I am curious about what kind of links you had before that happened. Squeaky clean, spammy or somewhere in between? I am pretty certain that sort of link blasting would work if the site's links were already shaky. The blast could push it over the edge into penalty. On all the blogs & forums, each time someone says they have a negative SEO victim site, it turns out that there was already bad linking to it. Even a recent negative SEO case study on Moz was quickly debunked by Marie Haynes who pointed out the bad links from before that alleged attack.

Art L

05/06/2014 05:48 pm

Do tell! Would love to know how it is done. Can't find any breakdowns of it ever working.

Todd Foster

05/06/2014 05:55 pm

Barely any links, most of the traffic is shared and it was niche that never really required linkbuilding. The link profile was not strong but the rankings were good. It was 4 - 5 month process of getting top spot because we never spammed links to it. We also left the links out that we had before the negative SEO in which we the action was revoked. The only links we disavowed were the thousands of negative links. Understand that whoever did it, did not just buy fiverr gig, they did something large scale.

Art L

05/06/2014 06:03 pm

You should publish the details of the site, links before & after, traffic before & after. You would be the first confirmed clean site hit by negative seo if you did that, as far as I know. You'd also get a pile of links from the publicity. All the other reports of negative SEO leave out enough details that they are not credible.

Ben Guest

05/06/2014 08:48 pm

Unfortunately for business owners, they need a technical expert now and the gap in knowledge in the SEO industry has left business owners as a source for easy prey. However, Google offers plenty of red flags if they would just educate themselves instead of buying the moon that is being sold to them:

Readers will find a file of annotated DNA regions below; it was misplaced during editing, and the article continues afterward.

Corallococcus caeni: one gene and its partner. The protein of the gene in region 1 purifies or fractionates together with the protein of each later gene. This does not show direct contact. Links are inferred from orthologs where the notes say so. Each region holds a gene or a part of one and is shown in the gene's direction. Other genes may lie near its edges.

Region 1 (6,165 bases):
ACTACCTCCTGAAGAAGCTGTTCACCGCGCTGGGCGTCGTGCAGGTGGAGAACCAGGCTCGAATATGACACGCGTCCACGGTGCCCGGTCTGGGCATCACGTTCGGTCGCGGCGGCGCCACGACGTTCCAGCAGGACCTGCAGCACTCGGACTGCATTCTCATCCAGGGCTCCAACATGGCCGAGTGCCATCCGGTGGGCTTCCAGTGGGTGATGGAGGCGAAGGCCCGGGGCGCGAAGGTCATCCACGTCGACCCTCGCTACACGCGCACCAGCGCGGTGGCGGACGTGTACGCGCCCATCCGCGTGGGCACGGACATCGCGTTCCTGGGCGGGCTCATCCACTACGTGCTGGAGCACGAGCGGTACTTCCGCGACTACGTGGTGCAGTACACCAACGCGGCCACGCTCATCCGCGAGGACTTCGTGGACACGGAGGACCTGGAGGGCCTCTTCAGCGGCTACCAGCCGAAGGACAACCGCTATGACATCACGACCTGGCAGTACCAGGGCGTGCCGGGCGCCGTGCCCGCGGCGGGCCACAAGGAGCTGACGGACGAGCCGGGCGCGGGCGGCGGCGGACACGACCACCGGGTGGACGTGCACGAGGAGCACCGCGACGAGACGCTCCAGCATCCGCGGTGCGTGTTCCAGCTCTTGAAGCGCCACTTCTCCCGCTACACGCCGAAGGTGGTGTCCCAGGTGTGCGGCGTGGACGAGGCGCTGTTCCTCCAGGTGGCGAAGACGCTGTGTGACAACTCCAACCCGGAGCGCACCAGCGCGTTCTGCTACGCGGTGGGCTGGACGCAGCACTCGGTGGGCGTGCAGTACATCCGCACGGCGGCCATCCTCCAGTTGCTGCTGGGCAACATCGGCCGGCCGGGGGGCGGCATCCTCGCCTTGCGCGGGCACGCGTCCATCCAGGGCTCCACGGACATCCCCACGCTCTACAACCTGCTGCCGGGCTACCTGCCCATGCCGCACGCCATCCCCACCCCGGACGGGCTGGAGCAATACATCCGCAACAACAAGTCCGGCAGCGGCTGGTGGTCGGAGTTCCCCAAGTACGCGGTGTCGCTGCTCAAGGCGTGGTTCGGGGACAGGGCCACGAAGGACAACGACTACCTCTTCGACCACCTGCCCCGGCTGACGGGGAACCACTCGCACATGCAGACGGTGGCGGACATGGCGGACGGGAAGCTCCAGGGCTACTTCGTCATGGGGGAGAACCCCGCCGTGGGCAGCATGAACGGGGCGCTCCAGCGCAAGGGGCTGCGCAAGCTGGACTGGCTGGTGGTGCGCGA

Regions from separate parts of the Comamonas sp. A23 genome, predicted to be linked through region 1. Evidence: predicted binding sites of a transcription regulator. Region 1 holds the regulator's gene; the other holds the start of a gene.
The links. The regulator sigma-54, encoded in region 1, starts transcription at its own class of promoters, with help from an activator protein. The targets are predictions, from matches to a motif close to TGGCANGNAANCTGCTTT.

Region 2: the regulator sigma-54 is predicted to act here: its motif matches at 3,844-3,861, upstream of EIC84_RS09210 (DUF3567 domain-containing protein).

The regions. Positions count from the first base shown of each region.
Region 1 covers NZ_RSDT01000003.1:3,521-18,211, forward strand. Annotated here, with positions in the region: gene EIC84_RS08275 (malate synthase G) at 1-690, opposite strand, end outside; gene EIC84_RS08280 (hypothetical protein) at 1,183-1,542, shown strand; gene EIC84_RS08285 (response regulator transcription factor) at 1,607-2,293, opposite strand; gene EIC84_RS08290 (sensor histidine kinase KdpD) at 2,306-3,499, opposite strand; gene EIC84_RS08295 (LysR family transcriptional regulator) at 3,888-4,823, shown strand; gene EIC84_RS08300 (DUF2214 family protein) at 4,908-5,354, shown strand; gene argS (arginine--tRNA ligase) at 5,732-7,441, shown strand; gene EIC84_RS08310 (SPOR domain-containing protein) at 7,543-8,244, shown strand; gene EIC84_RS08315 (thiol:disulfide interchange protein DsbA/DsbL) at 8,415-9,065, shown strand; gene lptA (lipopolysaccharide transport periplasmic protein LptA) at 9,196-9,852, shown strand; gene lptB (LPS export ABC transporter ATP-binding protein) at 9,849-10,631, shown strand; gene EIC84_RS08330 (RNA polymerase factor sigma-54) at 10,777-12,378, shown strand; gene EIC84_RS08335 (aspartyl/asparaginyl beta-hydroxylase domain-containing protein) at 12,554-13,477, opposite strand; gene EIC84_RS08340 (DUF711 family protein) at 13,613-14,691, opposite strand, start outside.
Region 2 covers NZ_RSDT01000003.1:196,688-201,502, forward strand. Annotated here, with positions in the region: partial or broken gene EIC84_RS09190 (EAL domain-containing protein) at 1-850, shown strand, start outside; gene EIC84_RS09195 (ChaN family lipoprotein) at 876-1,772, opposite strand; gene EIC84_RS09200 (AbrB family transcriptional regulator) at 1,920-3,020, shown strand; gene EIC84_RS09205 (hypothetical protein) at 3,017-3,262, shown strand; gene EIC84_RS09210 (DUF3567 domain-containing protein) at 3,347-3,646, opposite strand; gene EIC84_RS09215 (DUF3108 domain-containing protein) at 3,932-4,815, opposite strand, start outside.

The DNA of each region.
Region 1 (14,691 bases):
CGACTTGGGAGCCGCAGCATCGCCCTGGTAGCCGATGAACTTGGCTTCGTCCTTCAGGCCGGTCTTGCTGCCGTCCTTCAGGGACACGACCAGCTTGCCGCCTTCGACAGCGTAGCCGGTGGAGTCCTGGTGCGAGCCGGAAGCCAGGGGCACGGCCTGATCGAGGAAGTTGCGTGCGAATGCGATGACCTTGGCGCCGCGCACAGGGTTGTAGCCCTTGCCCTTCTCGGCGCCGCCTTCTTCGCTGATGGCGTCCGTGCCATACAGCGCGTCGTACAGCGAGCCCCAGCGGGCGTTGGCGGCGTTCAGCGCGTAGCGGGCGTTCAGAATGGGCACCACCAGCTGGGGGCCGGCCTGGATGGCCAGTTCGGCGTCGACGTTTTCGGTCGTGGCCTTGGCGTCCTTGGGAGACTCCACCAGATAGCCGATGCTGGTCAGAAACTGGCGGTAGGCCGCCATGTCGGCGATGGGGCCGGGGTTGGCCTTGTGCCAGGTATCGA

05/08/2014 11:28 am

Ben i couldn't agree with you more. Most people often like to blame the authorities for they own incompetence, if everyone just stick to creating good websites then we would never have thei discussion because then even google wouldn't be penalizing websites, think about this for a moment who is really conducting themselves immorally here, is it the guys who are creating badlinks to other websites so that their own websites gets ranked better or is it google?

aaron wall

05/09/2014 09:12 am

The difference between the mall and Google is that the local mall is not a global monopoly. Look at the marketshare of the Chrome web browser then look into the flash bundling updates that install Chrome as your default web browser. Then look at how Google reset searcher settings in Chrome. If Google were to stop buying marketshare by buying default search placement in other web browsers, using illegal secret bundling agreements in Android, and then using security patches for plugins to buy marketshare for their own browser ... they wouldn't have 75% to 85% search marketshare ... and then what they did with their own site would be up to them, but they are spending money to buy marketshare & extend their monopoly when they are already a monopoly. Should a de facto monopoly be able to buy marketshare from security plugins in other web browsers? If the answer to that is yes, at what marketshare should we consider anti-competitive behaviors inappropriate? Do we wait for 99.9% marketshare, or must it get to 100% first? And the "not only the authority, but the responsibility to enforce" line sounds incredibly ignorant given the recent leaked Google emails about the stuff they were doing with their pharma ads. “We are the only player in our industry still accepting these ads” Sheryl Sandberg, 2003 “We do not make these decisions based on revenue, but as background, [redacted].” "the 15 year-old who became addicted to Hydrocodone will also be reflected in this article – & as we all know, the father blames AdWords" "I understand that we should not let other companies, press, etc. influence our decision-making around policy" "As with all of our policies, we do not verify what these sites actually do, only what they claim to do." When it is Google's own income on the line, they have "the authority & responsibility" to "look the other way."

Gracious Store

05/15/2014 01:27 am

Before anyone can question the ethical or morality of Google's penalty on sites that do dubious things to rank high on search results. There should be a consensus on what is wrong and right about what webmasters are supposed to do or not do and who has the authority to check or call to order any webmaster who defaults from the norm.